Parent's Guide

(Management & Control)

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8. Preschoolers

Drug education may seem unnecessary for preschoolers, but the attitudes and habits learned early can have an important bearing on the decisions children make later.

Three and four year olds are not yet ready to learn complex facts about alcohol and other drugs, but they can learn the decision-making and problem solving skills that they will need to refuse alcohol and other drugs later. Remember that children in this age group are not able to listen quietly for very long; they are more intertested in doing things for themselves.

It’s tempting for busy parents to do things for young children because it’s quicker and easier. With a little planning, however, you can use the learn-by-doing approach to teach your pre-schooler how to make decisions. Let your child pick from a range of options that are acceptable to you. When the choice is made, make sure your child sticks with it.


Suggested Activites

Set aside regular times when you can give your child your full attention. Playing together, reading a book, and taking a walk are special times that help to build strong bonds of trust and affection between you and your child.

  • Point out to your child poisonous and harmful substances that can be found in your home. Household products such as bleach, lye, and furniture polish all have warning labels that you can read to your child. Keep all household products that could harm a small child away from the place you store foods and out of your child’s reach.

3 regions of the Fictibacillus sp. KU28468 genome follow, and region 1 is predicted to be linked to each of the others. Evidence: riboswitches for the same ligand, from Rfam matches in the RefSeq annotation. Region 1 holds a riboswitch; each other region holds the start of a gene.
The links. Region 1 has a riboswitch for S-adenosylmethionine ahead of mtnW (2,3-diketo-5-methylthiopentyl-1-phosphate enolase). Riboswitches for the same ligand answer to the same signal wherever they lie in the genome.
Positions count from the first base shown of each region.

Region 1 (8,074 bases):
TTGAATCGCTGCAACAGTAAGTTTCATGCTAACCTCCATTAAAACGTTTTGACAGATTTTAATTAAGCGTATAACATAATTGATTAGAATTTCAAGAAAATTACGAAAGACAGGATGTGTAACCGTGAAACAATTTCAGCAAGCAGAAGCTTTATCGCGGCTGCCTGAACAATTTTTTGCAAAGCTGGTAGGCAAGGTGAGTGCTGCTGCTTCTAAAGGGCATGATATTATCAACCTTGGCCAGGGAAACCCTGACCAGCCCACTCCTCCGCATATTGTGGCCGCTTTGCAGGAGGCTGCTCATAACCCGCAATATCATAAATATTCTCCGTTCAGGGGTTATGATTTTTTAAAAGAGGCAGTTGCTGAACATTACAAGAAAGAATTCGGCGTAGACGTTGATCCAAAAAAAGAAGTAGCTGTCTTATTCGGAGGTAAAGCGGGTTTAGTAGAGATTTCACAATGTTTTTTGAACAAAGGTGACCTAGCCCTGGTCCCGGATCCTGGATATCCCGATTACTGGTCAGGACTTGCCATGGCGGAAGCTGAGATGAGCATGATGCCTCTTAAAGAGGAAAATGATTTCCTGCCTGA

• Explain how medicine can be harmful if used incorrectly. Teach your child not to take anything from a medicine bottle unless you give it to the child yourself or specify someone else who can give it, such as a babysitter or grandparent.

  • Explain why children need good food and should put only good things into their bodies. Have your child name several good foods that he or she eats regularly, and explain how those foods will make your child strong and healthy.

  • Provide guidelines that teach your child what kind of behavior you expect. Teach your child the basic rules of how to get along with other children: play fair; share toys; tell the truth; treat others the way you want them to treat you.

  • Encourage your child to follow instructions. For example, invite your child to help you cook: following a recipe; measuring ingredients; cracking eggs; kneading dough can help children have fun while learning about step-by-step procedures. Playing simple board games with your child can give practice in following instructions and rules.

  • Take advantage of opportunities to use play as a way to help your child handle frustrating situations and solve simple problems. A tower of blocks that continuously collapses can drive a child to tears. You can offer a few suggestions to keep the tower up, but at the same time you should ask your child what he or she thinks is the best way to do it. Turning a bad situation into a success reinforces a child’s self-confidence.

  • To help your child learn decision making in a practical way, lay out some clothing from which the child can select what he or she wishes to wear. Don’t worry if the choices don’t quite match. Let your child know that you think he or she is able to make good decisions.


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Did you know...

Drugs Desciptions and Effects

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